Bob Hughes, who served as the Oak Bluffs postmaster for 25 years, spent much of his retirement crafting letters that he often mailed out in the hundreds.
He wrote about his favorite flowers, how he helped create a plaque for an extinct bird, or the time he met the inventor of basketball. And throughout his letters, one thing was clear: He wanted to pass on his memories of his beloved Martha’s Vineyard, what he called the “Isle of Dreams.”
Mr. Hughes, who also was a former high school teacher, died of myelodysplastic syndrome Nov. 2 at the Henrietta Brewer House, an assisted-living facility in Vineyard Haven. He was 98 and had lived in Oak Bluffs nearly all his life.
When Mr. Hughes retired, he told The Vineyard Gazette that although his Post Office was not perfect, “it is still the best in the world and comes through 98 percent of the time.” He said his motto was to “give the customers prompt and courteous service,” and he was particularly proud that his office had mailboxes for his two blind customers.
John Hughes of Vineyard Haven said his brother managed the Post Office in an orderly fashion that recalled his World War II service in the Navy.
“He ran it as he ran his ship,” John. “Everything was supposed to be nice and smooth, and it was.”
Richard Blankenship, a nephew of Mr. Hughes, said his uncle was highly intelligent. Mr. Hughes graduated from high school at 16 and completed his undergraduate degree at Springfield College by the time he was 19.
Blankenship, who also is from Oak Bluffs, said his uncle was an easygoing man known to all on Martha’s Vineyard. “He was just an island character,” Blankenship said.
Mr. Hughes was born in Oak Bluffs, and his mother always called him “a little firecracker” because his birthday was the Fourth of July.
He graduated in 1931 from what was then Oak Bluffs High School and from Springfield College in 1935. Mr. Hughes also earned a master’s degree from Boston University.
While at Springfield College, Mr. Hughes met James Naismith, an instructor at the school who invented the sport of basketball in 1891. During his college years, Mr. Hughes was an All-American soccer goalie.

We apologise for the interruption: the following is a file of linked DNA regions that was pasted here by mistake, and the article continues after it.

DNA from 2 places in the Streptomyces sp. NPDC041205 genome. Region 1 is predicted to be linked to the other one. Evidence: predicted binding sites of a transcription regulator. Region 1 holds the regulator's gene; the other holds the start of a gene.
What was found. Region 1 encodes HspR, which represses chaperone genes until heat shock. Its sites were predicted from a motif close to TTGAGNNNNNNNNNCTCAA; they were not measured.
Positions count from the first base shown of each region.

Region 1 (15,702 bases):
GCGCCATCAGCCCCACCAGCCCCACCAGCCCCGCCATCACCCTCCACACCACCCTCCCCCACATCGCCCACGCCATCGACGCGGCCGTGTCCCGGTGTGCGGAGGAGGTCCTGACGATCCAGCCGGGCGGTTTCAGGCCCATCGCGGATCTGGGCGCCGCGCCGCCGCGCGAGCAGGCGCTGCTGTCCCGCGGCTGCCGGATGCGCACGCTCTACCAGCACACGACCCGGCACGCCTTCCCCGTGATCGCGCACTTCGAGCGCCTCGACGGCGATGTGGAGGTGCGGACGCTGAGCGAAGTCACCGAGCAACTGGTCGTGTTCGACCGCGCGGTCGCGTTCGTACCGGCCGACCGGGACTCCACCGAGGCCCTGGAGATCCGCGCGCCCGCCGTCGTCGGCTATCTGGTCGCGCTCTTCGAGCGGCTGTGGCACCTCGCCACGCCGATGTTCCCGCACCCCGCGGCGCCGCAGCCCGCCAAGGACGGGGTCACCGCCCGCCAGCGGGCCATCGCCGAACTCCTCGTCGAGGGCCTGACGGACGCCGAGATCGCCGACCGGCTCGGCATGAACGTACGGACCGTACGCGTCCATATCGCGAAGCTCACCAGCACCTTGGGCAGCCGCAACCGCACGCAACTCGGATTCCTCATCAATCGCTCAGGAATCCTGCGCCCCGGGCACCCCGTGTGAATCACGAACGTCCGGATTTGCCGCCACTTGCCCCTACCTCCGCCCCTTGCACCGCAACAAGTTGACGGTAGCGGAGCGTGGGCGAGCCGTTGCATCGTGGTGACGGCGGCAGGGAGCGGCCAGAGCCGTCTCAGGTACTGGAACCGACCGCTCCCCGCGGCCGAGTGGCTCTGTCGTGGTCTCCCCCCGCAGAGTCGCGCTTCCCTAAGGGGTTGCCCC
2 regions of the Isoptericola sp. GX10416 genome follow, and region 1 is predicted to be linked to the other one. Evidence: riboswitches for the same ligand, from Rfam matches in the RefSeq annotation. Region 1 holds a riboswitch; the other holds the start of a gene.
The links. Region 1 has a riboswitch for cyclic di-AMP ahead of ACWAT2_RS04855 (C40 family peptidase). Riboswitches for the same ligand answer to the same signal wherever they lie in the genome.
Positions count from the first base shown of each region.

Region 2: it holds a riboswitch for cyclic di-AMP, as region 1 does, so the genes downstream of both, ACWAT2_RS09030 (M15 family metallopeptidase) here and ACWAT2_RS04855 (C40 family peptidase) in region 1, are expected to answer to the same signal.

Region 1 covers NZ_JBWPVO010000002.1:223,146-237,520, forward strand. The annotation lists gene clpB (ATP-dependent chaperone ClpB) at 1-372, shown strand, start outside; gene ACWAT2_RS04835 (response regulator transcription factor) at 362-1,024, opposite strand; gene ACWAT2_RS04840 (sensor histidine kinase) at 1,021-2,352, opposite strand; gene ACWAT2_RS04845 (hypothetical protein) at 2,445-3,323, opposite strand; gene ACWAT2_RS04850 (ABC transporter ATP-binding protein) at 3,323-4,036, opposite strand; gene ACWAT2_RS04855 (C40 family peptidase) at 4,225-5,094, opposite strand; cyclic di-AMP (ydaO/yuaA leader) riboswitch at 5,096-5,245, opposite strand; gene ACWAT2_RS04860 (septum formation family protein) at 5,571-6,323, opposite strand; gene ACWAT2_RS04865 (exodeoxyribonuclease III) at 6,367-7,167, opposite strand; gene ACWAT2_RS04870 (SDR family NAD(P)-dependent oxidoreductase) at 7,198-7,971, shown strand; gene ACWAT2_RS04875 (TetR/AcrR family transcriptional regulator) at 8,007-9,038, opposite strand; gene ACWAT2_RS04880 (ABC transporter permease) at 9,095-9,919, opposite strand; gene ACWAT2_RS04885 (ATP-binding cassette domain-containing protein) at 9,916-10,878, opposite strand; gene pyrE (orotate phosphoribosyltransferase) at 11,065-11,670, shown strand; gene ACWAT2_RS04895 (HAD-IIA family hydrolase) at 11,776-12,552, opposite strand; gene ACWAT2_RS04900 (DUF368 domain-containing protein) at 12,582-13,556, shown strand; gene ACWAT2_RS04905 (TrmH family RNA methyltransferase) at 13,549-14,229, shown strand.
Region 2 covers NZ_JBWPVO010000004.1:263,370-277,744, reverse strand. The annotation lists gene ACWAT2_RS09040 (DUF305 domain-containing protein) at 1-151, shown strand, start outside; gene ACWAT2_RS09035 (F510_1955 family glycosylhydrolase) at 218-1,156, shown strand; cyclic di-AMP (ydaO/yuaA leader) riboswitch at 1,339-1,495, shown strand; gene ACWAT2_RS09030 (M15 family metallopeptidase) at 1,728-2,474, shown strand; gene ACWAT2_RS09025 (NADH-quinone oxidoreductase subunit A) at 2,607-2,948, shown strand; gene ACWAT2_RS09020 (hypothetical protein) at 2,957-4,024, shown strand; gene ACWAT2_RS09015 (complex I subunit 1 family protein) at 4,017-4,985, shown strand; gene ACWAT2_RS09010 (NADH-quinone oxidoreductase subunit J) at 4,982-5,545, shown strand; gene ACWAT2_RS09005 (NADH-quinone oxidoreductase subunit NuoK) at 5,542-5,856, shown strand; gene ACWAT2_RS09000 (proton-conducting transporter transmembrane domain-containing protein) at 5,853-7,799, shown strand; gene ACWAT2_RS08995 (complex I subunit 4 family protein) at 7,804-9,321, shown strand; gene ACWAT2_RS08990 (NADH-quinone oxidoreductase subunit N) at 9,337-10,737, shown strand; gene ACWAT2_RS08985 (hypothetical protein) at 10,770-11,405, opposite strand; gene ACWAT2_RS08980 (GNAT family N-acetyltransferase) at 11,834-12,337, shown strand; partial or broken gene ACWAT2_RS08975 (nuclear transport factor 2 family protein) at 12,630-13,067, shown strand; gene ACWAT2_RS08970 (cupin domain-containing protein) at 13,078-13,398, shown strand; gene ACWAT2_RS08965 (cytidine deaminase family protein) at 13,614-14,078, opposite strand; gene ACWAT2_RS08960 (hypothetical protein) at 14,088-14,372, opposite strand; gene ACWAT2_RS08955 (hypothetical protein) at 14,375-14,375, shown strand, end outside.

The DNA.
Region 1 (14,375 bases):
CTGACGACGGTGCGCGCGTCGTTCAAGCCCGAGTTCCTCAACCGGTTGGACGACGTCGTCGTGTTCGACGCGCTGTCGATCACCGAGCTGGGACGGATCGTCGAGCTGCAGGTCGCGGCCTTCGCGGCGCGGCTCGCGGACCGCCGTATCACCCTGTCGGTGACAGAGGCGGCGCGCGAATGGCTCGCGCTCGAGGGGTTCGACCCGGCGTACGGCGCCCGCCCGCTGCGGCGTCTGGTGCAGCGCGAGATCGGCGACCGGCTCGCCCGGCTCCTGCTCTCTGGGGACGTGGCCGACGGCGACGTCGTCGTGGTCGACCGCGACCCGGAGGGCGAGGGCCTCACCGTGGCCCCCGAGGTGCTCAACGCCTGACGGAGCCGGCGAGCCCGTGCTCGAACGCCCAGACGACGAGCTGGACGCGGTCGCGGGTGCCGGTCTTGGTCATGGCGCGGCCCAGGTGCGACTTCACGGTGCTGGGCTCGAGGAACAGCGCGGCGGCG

After graduating, Mr. Hughes returned to Oak Bluffs High School, where he taught science and math. He taught his younger brother John, and insisted that he call him Mr. Hughes, even outside of the classroom. John, who was nine years younger, said calling his brother — who still lived at home — Mr. Hughes took some getting used to.
His brother was amazing teacher, John said, and was well known for his clever mnemonic devices — tricks for improving memory and retaining information.
A grandniece, Beth O’Connor of Oak Bluffs, said Mr. Hughes was a giving person who had no tolerance for racism.
Once while he was teaching high school, Mr. Hughes took a class on a trip to Washington, D.C., where a hotel said a black student in the group could not stay there. Mr. Hughes, she said, insisted that the student stay in the hotel with the group, and the hotel staff relented.
“He had a heart of gold and he was very open-minded to anything,” O’Connor said.
In June 1938, Mr. Hughes married Ruth Blankenship, who had been his girlfriend since the seventh grade. She died in December 2007.
During World War II, Mr. Hughes served in the Navy as a first lieutenant, gunnery officer, and executive officer in the Pacific theater of operations. He helped found the Martha’s Vineyard Veterans of Foreign Wars Post 9261 and was a past commander.
O’Connor said Mr. Hughes and his wife loved children. When going to the beach, the couple handed out snacks to children and helped them hunt for sand crabs. If beachgoers were stung by jellyfish, Mr. Hughes offered as a treatment spices he kept handy, which he said would help soothe the pain.
In July 1953, Mr. Hughes left his teaching job to become the postmaster. An avid gardener, he often decorated the Post Office with flowers. He retired in February 1978.
During his retirement, Mr. Hughes petitioned the historical society to commission a memorial plaque for the heath hen, a bird that became extinct in the 1930s, with the last one living on Martha’s Vineyard. A clam digger, he also loved to go quahogging and scalloping.
O’Connor said that when she was a child, she was always able to confide in her great-uncle.
“I talked to him about everything and anything,” she said. “I would say it as it was.”
A service has been held for Mr. Hughes, who left no immediate family.
O’Connor said that as she grew older, she began to appreciate his letters more. As he once did, she now tries to pen notes to her friends on a frequent basis.
John said his brother’s letters were considered collector’s items and that many people were eager to see what he wrote next.
“He was a great human being, and very modest, and he was well respected by many, many people,” Hughes said. “We are going to miss his letters.”Katherine Landergan
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